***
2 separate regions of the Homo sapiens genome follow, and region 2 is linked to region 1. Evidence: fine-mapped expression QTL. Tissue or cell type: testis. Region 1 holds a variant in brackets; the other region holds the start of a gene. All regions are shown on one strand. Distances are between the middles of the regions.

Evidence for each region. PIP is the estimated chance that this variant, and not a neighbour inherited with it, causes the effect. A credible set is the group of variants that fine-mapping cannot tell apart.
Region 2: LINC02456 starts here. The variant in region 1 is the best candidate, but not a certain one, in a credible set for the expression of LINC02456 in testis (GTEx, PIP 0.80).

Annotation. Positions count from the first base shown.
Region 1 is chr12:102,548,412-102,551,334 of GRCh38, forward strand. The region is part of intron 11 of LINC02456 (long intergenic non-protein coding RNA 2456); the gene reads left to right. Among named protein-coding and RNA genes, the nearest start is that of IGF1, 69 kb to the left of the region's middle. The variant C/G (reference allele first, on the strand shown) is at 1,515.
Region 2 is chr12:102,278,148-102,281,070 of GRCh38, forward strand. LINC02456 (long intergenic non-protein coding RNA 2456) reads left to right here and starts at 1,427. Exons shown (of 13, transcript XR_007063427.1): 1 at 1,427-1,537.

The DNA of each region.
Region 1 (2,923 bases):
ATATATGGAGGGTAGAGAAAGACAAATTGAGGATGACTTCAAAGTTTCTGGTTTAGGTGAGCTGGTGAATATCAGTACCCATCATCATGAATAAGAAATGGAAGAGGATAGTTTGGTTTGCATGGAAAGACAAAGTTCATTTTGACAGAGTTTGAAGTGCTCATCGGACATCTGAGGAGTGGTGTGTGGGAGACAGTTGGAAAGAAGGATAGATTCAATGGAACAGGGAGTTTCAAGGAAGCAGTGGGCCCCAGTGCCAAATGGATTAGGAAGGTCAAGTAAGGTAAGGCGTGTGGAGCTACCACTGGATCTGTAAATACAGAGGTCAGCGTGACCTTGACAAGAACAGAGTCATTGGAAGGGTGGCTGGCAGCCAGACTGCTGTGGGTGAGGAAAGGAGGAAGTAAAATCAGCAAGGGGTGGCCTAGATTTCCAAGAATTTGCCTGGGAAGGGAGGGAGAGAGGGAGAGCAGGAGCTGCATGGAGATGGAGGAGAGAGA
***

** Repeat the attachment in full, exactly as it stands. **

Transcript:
2 separate regions of the Homo sapiens genome follow, and region 2 is linked to region 1. Evidence: fine-mapped expression QTL. Tissue or cell type: testis. Region 1 holds a variant in brackets; the other region holds the start of a gene. All regions are shown on one strand. Distances are between the middles of the regions.

Evidence for each region. PIP is the estimated chance that this variant, and not a neighbour inherited with it, causes the effect. A credible set is the group of variants that fine-mapping cannot tell apart.
Region 2: LINC02456 starts here. The variant in region 1 is the best candidate, but not a certain one, in a credible set for the expression of LINC02456 in testis (GTEx, PIP 0.80).

Annotation. Positions count from the first base shown.
Region 1 is chr12:102,548,412-102,551,334 of GRCh38, forward strand. The region is part of intron 11 of LINC02456 (long intergenic non-protein coding RNA 2456); the gene reads left to right. Among named protein-coding and RNA genes, the nearest start is that of IGF1, 69 kb to the left of the region's middle. The variant C/G (reference allele first, on the strand shown) is at 1,515.
Region 2 is chr12:102,278,148-102,281,070 of GRCh38, forward strand. LINC02456 (long intergenic non-protein coding RNA 2456) reads left to right here and starts at 1,427. Exons shown (of 13, transcript XR_007063427.1): 1 at 1,427-1,537.

The DNA of each region.
Region 1 (2,923 bases):
ATATATGGAGGGTAGAGAAAGACAAATTGAGGATGACTTCAAAGTTTCTGGTTTAGGTGAGCTGGTGAATATCAGTACCCATCATCATGAATAAGAAATGGAAGAGGATAGTTTGGTTTGCATGGAAAGACAAAGTTCATTTTGACAGAGTTTGAAGTGCTCATCGGACATCTGAGGAGTGGTGTGTGGGAGACAGTTGGAAAGAAGGATAGATTCAATGGAACAGGGAGTTTCAAGGAAGCAGTGGGCCCCAGTGCCAAATGGATTAGGAAGGTCAAGTAAGGTAAGGCGTGTGGAGCTACCACTGGATCTGTAAATACAGAGGTCAGCGTGACCTTGACAAGAACAGAGTCATTGGAAGGGTGGCTGGCAGCCAGACTGCTGTGGGTGAGGAAAGGAGGAAGTAAAATCAGCAAGGGGTGGCCTAGATTTCCAAGAATTTGCCTGGGAAGGGAGGGAGAGAGGGAGAGCAGGAGCTGCATGGAGATGGAGGAGAGAGA